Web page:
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MERLOT II


    

Learning Exercise


Material: Thinking Maps
Submitted by: Tessie Sanders on Feb 23, 2010
Date Last Modified: Feb 23, 2010
Title: Hey Diddle, Diddle!
Description: Teaching Target: *Identify individual sounds of words, phonemes, in “sound boxes” and that the visual similarity of an ending cluster of letters in known words. Students must decode a new word. It may rhyme if the ending cluster is the same visually. Sound boxes will help increase students’ visual sensitivity to classify phonemes. *Helping students identify and manipulate phonemes increases phonemic awareness.
Type of Task: Group, Student-centered, Supervised
Time Required Teacher will work in small groups in 15-minute blocks while other students are at centers doing individual or cooperative work.
Topics: Student Objective: Student will: • Identify words with visual similarities in context of a poem • Recognize words that sound the same at the end and understand that they rhymes • Apply phonological awareness to help identify unknown words in context • Write new words using analogy-based phonics
Course: Concordia University/ LTC 5330
Audience: Graduate School, Professional
Prerequisites Skills: understand that they rhymes • Apply phonological awareness to help identify unknown words in context • Write new words using analogy-based phonics Instructional Plan: 1. Copy the poem “Hey Diddle, Diddle” onto poster size chart paper 2. Print Rhyming Picture Cards and cut out the pictures. You will need to laminate sheets before cutting. 3. Create two word frames to isolate words on the poster-size chart paper for visual aid. 4. Obtain a copy of Sometimes I Like to Curl Up in a Ball by Vicki and Charles Fudge for guided reading. You may choose another rhyming book… 5. Gather developmentally appropriate books or leveled readers for guided reading during lesson.
Learning Objectives: Student Objective: Student will: • Identify words with visual similarities in context of a poem • Recognize words that sound the same at the end and understand that they rhymes • Apply phonological awareness to help identify unknown words in context • Write new words using analogy-based phonics
Technical Notes: Instructional Plan: 1. Copy the poem “Hey Diddle, Diddle” onto poster size chart paper 2. Print Rhyming Picture Cards and cut out the pictures. You will need to laminate sheets before cutting. 3. Create two word frames to isolate words on the poster-size chart paper for visual aid. 4. Obtain a copy of Sometimes I Like to Curl Up in a Ball by Vicki and Charles Fudge for guided reading. You may choose another rhyming book… 5. Gather developmentally appropriate books or leveled readers for guided reading during lesson. Activities • Shared reading (20 min.) • Collaborative small-group work (10-15min.) • Guided reading (40 min.) Teacher will work in small groups in 15-minute blocks while other students are at centers doing individual or cooperative work. Example of Shared Reading Session Session 1 Display poem “Hey Diddle, Diddle for read-aloud; have students read-aloud when they come to rhyming words. Students will identify words in the poem that are the same. (Students are expected to identify words that begin or end with the same phoneme, that rhyme, or any other similarity that is noticed.) Teacher will point out that moon and spoon rhyme, and how they sound the same. Show picture card by placing them over the words moon and spoon, you will do this with each picture card and word similarity. Session 2 Repeat shared/paired reading of “Hey Diddle, Diddle” with students leading the lesson as they read it aloud as you (teacher) point to each word. For second reading, substitute a pair of rhyming words from the rhyming picture cards. Model writing the words using box shared writing experience. The article “The Letterbox” Lesson: A Hands-on Approach for Teaching Decoding” provides information about how to use the sound boxes to isolate phonemes.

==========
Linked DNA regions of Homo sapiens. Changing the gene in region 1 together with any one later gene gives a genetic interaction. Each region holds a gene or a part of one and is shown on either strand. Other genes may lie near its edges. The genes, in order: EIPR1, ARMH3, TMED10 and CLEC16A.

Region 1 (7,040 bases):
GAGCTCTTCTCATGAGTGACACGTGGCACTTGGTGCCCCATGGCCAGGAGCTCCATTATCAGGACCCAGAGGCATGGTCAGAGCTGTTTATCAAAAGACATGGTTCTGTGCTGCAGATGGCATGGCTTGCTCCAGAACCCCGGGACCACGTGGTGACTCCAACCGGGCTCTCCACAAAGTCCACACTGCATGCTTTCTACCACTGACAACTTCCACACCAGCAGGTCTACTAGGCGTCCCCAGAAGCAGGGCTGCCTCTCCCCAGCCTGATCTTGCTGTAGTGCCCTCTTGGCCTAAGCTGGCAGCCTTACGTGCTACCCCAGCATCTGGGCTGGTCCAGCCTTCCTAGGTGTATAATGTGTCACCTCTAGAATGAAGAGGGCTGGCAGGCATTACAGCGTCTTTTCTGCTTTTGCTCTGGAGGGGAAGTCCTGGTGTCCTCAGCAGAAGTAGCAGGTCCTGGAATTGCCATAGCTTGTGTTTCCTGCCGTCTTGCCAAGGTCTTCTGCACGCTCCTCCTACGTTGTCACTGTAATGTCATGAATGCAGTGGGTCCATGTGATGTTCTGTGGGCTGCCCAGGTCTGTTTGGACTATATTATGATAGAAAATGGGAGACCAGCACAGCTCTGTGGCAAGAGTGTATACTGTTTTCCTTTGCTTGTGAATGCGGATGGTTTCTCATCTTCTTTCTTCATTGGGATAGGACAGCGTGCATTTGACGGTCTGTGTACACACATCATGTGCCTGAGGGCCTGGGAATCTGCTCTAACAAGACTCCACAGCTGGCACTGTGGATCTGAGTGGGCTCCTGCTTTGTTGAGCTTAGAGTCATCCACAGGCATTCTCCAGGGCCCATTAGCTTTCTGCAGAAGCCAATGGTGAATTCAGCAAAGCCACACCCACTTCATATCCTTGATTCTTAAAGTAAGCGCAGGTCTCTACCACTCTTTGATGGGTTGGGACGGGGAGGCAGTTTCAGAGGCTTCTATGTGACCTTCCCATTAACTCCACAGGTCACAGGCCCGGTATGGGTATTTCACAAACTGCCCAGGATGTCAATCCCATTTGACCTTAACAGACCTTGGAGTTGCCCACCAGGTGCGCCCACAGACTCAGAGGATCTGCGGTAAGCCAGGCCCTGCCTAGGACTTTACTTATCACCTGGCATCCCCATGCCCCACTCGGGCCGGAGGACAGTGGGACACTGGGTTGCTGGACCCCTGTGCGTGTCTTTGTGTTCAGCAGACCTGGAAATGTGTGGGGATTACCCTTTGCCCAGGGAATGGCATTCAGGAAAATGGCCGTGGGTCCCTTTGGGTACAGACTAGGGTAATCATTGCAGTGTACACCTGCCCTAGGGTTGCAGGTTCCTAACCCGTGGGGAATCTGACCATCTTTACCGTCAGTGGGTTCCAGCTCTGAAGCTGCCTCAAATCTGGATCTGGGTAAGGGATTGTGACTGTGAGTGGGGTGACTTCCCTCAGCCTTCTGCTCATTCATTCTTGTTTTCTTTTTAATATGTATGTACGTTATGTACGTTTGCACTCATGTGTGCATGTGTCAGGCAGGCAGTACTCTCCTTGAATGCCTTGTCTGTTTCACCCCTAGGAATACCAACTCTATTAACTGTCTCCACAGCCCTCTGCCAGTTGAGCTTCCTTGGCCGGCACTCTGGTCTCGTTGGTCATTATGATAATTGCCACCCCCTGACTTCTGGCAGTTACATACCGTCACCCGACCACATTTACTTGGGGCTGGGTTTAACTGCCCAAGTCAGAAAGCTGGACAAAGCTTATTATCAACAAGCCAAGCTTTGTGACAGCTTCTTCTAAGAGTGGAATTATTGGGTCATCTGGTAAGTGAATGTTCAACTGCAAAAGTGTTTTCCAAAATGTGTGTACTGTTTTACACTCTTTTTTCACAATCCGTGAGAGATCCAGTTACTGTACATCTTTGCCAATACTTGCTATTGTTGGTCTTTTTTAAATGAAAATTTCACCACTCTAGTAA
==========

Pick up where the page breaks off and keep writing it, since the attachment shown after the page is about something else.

Text of Learning Exercise: Session 3 Collaborative Small-Group Work Assign students into small groups of four and distribute a set of Rhyming Cards to each group. Tell students that they are expected to work together in order to find a pair of pictures that rhyme. While students are in small groups, move around the room and do an informal assessment as to how they recognize rhyming pictures. This assessment will shape future instruction for teaching skills during small group. As students identify rhyming words, ask them to come up and try out their pairs in context or the poem. As you are working in small groups, have other groups practice making new words that have visually similar letter cluster ending words. Extension Have students access the interactive Word Family Sort for additional material. Students sort short-vowel words into word families, using “Word Sorts for Beginning and Struggling Readers”
Additional Information URL: abcteach.com
Assessment: Assessment • Teacher observation and anecdotal notes based on class discussion • Running Records • Student’s ability to write rhyming words using sound boxes.
Assessment URL: edhelper.com
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